Discovered by man since the beginning of the Holocene (10,000 years BC) according to historians, cannabis Sativa, hemp or marijuana, is used for therapeutic purposes, several millennia ago. Nevertheless, the earliest accounts refer to the use of cannabis by the man from the 6th century BC onwards.
Cannabis has been cultivated all over the world, especially since researchers discovered the plant's curative properties in the 19th century. Doctors at that time used cannabis preparations to treat various illnesses, such as the Frenchman Jean-Jacques Moreau, who tried to treat mental disorders with hemp derivatives, and the Irish William B. O'Shaughnessy, who in 1840 prescribed the plant for the treatment of tetanus and other convulsive diseases.
What the researchers investigate
Many scientists focus on particular compounds of cannabis, known as cannabinoids. The plant contains hundreds of components whose effects are still in the study. That's why researchers focus on only one type of cannabinoid at a time. To date, only two cannabinoids from the plant have been extensively studied - THC (tetrahydrocannabinol) and cannabidiol - but other cannabinoids not yet known may have therapeutic properties.
THC is the main active ingredient in cannabis. It activates cannabinoid receptors in the brain, causing the "high" effect well known to cannabis users, but it also affects the liver and other parts of the body. The only two cannabinoids approved by the FDA (Food and Drug Administration, the US health authority), which doctors can therefore legally prescribe, are drugs synthesized by laboratories that mimic the effect of THC. They are prescribed to increase appetite and prevent muscle loss associated with certain cancers and AIDS.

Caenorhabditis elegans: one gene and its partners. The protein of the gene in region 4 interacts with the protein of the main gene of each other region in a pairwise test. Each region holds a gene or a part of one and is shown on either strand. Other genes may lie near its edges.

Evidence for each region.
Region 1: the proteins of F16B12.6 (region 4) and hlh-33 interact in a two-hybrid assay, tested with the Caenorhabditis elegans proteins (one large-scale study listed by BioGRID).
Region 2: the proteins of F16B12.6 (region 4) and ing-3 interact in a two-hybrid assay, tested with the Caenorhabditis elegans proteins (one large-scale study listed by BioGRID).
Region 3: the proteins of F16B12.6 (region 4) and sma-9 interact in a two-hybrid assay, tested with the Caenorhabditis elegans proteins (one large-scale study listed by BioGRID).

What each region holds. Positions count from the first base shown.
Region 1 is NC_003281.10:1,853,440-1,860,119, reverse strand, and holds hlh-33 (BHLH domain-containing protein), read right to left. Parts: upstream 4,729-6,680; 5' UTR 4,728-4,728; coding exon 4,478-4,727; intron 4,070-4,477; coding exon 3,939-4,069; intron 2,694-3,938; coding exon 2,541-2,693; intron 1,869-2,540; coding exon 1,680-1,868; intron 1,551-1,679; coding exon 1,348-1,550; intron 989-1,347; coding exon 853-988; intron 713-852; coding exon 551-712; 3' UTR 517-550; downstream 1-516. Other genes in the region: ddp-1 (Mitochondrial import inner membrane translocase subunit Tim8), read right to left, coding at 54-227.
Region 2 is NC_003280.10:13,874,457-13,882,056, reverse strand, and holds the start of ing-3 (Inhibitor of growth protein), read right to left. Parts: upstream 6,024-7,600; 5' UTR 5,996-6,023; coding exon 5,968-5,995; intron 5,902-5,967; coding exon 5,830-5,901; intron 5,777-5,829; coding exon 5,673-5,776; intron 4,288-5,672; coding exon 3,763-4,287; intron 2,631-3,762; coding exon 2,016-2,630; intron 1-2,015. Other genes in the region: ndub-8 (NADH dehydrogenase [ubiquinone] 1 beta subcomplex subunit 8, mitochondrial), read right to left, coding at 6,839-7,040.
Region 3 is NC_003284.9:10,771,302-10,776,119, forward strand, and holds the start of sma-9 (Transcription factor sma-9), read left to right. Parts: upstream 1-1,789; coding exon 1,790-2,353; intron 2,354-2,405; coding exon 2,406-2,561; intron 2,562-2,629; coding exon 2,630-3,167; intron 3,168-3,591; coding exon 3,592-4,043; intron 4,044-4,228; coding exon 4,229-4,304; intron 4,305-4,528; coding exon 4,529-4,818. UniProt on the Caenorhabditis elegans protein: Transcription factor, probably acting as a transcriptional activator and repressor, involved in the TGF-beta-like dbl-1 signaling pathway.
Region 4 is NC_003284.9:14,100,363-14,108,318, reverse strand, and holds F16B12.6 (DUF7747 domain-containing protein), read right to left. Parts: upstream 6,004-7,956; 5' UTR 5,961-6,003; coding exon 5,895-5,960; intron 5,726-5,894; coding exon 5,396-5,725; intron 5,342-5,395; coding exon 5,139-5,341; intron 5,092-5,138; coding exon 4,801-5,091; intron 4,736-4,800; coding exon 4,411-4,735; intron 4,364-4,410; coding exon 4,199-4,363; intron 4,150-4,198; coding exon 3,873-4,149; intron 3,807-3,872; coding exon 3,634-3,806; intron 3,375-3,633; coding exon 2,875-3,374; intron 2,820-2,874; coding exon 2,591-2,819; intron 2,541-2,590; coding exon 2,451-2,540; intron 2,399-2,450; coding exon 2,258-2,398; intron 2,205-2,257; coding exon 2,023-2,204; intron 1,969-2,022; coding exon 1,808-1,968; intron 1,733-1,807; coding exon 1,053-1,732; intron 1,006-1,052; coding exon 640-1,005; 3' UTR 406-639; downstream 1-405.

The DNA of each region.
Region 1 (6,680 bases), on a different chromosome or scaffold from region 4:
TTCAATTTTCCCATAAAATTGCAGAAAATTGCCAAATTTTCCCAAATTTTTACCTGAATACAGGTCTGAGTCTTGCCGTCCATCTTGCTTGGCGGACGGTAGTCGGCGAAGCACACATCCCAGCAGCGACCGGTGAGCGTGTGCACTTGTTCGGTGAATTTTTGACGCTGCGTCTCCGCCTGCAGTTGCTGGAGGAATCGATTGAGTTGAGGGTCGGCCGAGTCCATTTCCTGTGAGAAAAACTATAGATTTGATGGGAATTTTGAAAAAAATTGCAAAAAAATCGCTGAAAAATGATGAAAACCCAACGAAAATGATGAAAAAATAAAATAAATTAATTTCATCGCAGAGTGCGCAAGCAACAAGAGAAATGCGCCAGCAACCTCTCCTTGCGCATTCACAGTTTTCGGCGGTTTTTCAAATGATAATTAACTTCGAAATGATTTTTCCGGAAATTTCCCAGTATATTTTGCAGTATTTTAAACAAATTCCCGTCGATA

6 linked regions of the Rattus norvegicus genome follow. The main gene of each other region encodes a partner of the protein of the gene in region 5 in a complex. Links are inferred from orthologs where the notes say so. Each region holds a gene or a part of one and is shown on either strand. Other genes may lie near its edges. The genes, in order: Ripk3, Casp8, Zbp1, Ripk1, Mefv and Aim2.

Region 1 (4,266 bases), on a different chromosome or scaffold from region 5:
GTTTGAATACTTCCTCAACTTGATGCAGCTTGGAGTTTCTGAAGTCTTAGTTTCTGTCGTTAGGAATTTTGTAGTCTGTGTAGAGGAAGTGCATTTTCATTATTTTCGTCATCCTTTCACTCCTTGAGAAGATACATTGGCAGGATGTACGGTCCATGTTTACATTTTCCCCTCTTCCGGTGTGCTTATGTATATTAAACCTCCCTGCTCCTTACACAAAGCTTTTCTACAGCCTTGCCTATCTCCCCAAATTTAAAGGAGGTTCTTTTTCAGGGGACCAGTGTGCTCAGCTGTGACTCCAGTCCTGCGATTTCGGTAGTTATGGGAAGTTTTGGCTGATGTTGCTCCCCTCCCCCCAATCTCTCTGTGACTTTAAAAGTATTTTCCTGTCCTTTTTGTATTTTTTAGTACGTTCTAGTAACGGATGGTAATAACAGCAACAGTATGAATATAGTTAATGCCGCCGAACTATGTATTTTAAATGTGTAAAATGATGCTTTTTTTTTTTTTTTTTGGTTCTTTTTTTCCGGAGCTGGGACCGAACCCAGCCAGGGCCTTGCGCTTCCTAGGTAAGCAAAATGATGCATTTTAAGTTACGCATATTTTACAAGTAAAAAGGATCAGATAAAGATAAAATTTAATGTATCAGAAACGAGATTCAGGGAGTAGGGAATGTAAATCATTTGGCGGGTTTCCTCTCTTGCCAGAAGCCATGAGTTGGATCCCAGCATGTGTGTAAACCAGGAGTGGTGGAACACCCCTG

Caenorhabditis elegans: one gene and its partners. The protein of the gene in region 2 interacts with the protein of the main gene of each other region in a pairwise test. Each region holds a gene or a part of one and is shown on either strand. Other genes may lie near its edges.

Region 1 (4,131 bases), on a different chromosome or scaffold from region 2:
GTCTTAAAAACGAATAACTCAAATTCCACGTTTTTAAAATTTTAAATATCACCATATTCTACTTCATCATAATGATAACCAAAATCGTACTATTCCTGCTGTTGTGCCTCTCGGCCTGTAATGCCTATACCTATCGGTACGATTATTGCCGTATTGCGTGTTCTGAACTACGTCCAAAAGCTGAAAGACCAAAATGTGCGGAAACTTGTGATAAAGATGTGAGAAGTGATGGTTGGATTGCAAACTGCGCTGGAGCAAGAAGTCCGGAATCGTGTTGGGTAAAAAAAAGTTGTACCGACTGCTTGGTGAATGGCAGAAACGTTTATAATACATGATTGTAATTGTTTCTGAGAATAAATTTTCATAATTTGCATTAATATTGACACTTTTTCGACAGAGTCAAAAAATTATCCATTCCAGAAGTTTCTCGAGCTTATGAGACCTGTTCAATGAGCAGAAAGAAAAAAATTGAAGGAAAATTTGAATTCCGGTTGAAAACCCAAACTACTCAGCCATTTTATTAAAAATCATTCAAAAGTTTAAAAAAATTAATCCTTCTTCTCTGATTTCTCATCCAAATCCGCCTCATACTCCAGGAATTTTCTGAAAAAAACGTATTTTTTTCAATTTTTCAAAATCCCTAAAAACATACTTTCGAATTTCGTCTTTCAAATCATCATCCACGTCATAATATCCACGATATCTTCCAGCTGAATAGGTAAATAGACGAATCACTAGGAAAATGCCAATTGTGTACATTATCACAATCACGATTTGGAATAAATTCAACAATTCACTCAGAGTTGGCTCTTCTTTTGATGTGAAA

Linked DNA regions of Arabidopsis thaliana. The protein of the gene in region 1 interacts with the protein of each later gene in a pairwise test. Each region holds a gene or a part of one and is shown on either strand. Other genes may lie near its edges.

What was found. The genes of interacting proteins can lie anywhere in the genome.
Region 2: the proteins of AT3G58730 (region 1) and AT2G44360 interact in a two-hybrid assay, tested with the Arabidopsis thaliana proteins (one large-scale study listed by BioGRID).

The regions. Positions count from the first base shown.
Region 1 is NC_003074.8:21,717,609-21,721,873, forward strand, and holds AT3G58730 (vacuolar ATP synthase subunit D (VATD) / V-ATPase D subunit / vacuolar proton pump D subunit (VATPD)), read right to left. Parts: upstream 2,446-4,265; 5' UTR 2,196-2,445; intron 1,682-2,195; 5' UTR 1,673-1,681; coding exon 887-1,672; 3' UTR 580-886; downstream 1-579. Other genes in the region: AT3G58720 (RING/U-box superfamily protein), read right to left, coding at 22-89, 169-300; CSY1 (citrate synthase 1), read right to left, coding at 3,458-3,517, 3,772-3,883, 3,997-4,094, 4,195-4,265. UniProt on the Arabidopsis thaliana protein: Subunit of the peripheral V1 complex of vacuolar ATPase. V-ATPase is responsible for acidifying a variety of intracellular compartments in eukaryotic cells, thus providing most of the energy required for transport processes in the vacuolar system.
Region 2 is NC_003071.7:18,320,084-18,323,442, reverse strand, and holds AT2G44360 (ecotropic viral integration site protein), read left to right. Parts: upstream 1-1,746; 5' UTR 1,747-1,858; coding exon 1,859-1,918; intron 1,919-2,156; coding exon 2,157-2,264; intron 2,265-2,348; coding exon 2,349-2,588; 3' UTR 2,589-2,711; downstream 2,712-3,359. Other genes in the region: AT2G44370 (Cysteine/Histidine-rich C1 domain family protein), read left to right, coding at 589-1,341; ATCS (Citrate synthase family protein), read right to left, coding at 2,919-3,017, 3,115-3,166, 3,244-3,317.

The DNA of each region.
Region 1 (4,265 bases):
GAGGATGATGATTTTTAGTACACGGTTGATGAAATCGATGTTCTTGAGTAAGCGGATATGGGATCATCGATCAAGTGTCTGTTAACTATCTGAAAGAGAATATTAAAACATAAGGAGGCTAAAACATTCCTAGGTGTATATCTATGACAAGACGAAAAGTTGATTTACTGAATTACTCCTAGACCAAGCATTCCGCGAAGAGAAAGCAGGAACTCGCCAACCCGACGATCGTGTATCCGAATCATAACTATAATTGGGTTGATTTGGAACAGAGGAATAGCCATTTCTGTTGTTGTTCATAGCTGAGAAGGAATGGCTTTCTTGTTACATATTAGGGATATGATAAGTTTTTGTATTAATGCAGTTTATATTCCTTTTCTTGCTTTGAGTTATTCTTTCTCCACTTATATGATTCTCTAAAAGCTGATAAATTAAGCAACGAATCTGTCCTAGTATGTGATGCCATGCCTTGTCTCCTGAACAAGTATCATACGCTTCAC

Cannabidiol (also known as CBD), on the other hand, does not interact with cannabinoid receptors. It also does not produce a "high".
Our bodies naturally produce cannabinoids, called endocannabinoids. Researchers are developing drugs that can alter their function, in order to better understand how the receptors for these substances work in our bodies. The goal of these studies is to find treatments that could use the cannabinoids we naturally produce to treat chronic pain or epilepsy, instead of using plant-based cannabis.
It is often said that cannabis is a potential treatment for many diseases. Let us take a closer look at two conditions, chronic pain, and epilepsy, to illustrate the current state of research on the therapeutic virtues of cannabis.
Does cannabis help to combat chronic pain?
Research results indicate that some people suffering from chronic pain self-medicate with cannabis. However, there are too few studies in humans to know whether cannabis or cannabinoids actually relieve chronic pain.
Research in humans shows that some diseases, such as chronic pain resulting from nerve damage, may be sensitive to the action of cannabis, either smoked or vaporized, as well as to an FDA-approved THC-based drug, dronabinol.
However, most of this research is based on subjective statements, on personal assessments of pain, which limits its validity. Only a few controlled clinical trials have been conducted to date, which does not provide any indication of whether cannabis is an effective pain treatment.
Another approach is to look at the combination of several drugs, i.e., an experimental cannabinoid-based drug combined with an already known drug. For example, a recent study in mice combined a low dose of a THC-based drug with an aspirin-like drug. This combination blocks the pain associated with nerve endings better than either drug does individually.